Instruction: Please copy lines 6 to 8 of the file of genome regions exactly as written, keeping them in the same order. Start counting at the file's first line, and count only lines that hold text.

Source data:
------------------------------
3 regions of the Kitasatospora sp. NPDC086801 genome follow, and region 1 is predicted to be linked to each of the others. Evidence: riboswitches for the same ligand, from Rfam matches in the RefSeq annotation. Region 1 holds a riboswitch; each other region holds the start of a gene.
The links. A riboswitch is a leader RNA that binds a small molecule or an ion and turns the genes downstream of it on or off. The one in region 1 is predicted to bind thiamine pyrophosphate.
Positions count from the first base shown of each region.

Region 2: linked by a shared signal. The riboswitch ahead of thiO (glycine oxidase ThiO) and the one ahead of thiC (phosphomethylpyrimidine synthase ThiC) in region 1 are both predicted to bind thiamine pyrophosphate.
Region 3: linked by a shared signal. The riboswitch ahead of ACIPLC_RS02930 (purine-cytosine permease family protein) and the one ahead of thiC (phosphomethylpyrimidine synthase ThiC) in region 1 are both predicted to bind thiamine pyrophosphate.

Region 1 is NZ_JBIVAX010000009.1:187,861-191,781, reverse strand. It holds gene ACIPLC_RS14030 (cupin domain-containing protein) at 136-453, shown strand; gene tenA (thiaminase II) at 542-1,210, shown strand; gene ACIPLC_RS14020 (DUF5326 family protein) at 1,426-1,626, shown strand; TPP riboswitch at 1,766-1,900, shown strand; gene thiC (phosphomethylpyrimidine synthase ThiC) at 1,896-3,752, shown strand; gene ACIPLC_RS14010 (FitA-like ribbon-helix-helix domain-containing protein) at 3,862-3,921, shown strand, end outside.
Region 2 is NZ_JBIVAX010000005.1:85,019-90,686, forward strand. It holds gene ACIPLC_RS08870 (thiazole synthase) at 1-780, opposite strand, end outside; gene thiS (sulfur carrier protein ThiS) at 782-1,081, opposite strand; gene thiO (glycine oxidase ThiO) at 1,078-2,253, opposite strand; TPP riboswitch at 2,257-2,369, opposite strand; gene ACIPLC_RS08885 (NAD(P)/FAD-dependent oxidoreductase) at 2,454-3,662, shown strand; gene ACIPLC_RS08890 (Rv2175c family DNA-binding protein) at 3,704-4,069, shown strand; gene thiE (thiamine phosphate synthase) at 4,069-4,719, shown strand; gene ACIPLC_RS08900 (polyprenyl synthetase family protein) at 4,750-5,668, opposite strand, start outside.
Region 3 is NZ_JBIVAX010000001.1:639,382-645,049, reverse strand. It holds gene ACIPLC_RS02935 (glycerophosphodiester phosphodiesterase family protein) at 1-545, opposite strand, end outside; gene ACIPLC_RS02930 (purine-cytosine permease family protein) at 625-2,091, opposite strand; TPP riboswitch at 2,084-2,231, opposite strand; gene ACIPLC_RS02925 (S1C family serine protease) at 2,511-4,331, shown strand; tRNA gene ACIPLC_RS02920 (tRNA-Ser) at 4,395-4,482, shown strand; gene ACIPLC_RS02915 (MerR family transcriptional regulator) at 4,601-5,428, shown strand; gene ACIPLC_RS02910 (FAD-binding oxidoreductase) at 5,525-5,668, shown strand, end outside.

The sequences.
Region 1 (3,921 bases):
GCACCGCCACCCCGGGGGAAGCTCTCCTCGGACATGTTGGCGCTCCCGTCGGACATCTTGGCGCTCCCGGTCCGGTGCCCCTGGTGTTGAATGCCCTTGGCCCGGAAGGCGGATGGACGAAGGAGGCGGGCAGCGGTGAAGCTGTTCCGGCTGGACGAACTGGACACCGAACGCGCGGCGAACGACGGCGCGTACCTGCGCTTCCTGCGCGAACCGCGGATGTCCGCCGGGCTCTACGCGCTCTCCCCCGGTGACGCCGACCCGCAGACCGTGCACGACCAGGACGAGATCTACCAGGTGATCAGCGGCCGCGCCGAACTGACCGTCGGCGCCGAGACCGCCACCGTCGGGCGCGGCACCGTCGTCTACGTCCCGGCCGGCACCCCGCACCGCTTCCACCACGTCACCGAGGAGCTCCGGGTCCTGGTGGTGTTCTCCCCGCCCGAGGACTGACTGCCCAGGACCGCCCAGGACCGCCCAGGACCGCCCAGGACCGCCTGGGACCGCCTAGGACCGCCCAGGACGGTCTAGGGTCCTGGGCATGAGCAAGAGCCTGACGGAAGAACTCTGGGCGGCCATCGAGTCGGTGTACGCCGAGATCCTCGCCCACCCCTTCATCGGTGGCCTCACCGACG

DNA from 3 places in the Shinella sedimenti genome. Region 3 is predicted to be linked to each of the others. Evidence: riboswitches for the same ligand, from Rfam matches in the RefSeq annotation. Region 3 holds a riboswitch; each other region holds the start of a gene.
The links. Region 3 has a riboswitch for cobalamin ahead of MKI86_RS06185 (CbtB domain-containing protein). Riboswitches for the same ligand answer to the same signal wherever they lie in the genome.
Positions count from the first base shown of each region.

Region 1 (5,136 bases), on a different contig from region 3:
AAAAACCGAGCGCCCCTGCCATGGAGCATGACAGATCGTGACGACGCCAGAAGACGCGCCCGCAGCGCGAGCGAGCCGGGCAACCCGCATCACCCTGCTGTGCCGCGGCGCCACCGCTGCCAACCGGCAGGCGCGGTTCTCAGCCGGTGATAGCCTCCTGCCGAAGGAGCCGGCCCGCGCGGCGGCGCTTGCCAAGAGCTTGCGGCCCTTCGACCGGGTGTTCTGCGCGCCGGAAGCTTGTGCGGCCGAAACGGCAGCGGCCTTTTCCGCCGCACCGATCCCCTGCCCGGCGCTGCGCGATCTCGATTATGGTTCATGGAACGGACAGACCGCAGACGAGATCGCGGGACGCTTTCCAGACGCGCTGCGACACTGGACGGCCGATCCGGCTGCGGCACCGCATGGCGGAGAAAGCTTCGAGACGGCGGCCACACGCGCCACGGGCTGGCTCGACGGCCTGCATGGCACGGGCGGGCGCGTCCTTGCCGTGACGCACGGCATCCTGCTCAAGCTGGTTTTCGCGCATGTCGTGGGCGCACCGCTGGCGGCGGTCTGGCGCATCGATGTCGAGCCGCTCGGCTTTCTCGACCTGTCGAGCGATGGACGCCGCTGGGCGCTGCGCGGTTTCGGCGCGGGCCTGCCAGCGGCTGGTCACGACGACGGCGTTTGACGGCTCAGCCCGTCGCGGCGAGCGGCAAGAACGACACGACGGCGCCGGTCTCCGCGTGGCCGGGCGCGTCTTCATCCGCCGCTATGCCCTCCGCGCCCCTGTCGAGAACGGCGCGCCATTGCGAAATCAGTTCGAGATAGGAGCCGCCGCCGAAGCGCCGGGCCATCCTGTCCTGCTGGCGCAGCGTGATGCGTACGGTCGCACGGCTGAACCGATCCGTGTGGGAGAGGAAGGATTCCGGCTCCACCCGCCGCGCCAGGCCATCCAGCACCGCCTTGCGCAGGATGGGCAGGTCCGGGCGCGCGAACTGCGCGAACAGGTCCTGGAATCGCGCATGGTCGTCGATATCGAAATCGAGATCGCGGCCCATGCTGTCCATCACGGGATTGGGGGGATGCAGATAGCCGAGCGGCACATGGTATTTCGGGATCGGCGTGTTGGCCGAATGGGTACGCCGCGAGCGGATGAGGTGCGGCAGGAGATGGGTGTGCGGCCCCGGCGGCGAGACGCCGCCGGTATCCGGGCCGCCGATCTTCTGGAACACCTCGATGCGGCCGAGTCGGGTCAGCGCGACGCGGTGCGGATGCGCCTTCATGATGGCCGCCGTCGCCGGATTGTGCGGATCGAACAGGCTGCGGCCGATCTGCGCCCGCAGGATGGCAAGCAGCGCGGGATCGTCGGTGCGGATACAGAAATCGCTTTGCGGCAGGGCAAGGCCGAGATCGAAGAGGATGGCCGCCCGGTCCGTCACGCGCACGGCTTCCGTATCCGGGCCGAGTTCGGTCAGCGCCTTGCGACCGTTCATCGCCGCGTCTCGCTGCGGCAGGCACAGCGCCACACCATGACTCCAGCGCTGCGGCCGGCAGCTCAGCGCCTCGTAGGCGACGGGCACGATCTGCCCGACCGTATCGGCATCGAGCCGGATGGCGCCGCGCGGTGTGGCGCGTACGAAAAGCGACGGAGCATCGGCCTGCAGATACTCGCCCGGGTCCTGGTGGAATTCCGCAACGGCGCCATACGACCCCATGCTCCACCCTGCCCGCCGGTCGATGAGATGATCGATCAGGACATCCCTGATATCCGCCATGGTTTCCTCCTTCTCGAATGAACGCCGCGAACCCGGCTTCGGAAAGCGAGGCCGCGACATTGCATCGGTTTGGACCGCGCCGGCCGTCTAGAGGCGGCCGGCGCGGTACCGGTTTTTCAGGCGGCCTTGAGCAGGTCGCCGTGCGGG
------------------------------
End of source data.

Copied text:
Region 1 is NZ_JBIVAX010000009.1:187,861-191,781, reverse strand. It holds gene ACIPLC_RS14030 (cupin domain-containing protein) at 136-453, shown strand; gene tenA (thiaminase II) at 542-1,210, shown strand; gene ACIPLC_RS14020 (DUF5326 family protein) at 1,426-1,626, shown strand; TPP riboswitch at 1,766-1,900, shown strand; gene thiC (phosphomethylpyrimidine synthase ThiC) at 1,896-3,752, shown strand; gene ACIPLC_RS14010 (FitA-like ribbon-helix-helix domain-containing protein) at 3,862-3,921, shown strand, end outside.
Region 2 is NZ_JBIVAX010000005.1:85,019-90,686, forward strand. It holds gene ACIPLC_RS08870 (thiazole synthase) at 1-780, opposite strand, end outside; gene thiS (sulfur carrier protein ThiS) at 782-1,081, opposite strand; gene thiO (glycine oxidase ThiO) at 1,078-2,253, opposite strand; TPP riboswitch at 2,257-2,369, opposite strand; gene ACIPLC_RS08885 (NAD(P)/FAD-dependent oxidoreductase) at 2,454-3,662, shown strand; gene ACIPLC_RS08890 (Rv2175c family DNA-binding protein) at 3,704-4,069, shown strand; gene thiE (thiamine phosphate synthase) at 4,069-4,719, shown strand; gene ACIPLC_RS08900 (polyprenyl synthetase family protein) at 4,750-5,668, opposite strand, start outside.
Region 3 is NZ_JBIVAX010000001.1:639,382-645,049, reverse strand. It holds gene ACIPLC_RS02935 (glycerophosphodiester phosphodiesterase family protein) at 1-545, opposite strand, end outside; gene ACIPLC_RS02930 (purine-cytosine permease family protein) at 625-2,091, opposite strand; TPP riboswitch at 2,084-2,231, opposite strand; gene ACIPLC_RS02925 (S1C family serine protease) at 2,511-4,331, shown strand; tRNA gene ACIPLC_RS02920 (tRNA-Ser) at 4,395-4,482, shown strand; gene ACIPLC_RS02915 (MerR family transcriptional regulator) at 4,601-5,428, shown strand; gene ACIPLC_RS02910 (FAD-binding oxidoreductase) at 5,525-5,668, shown strand, end outside.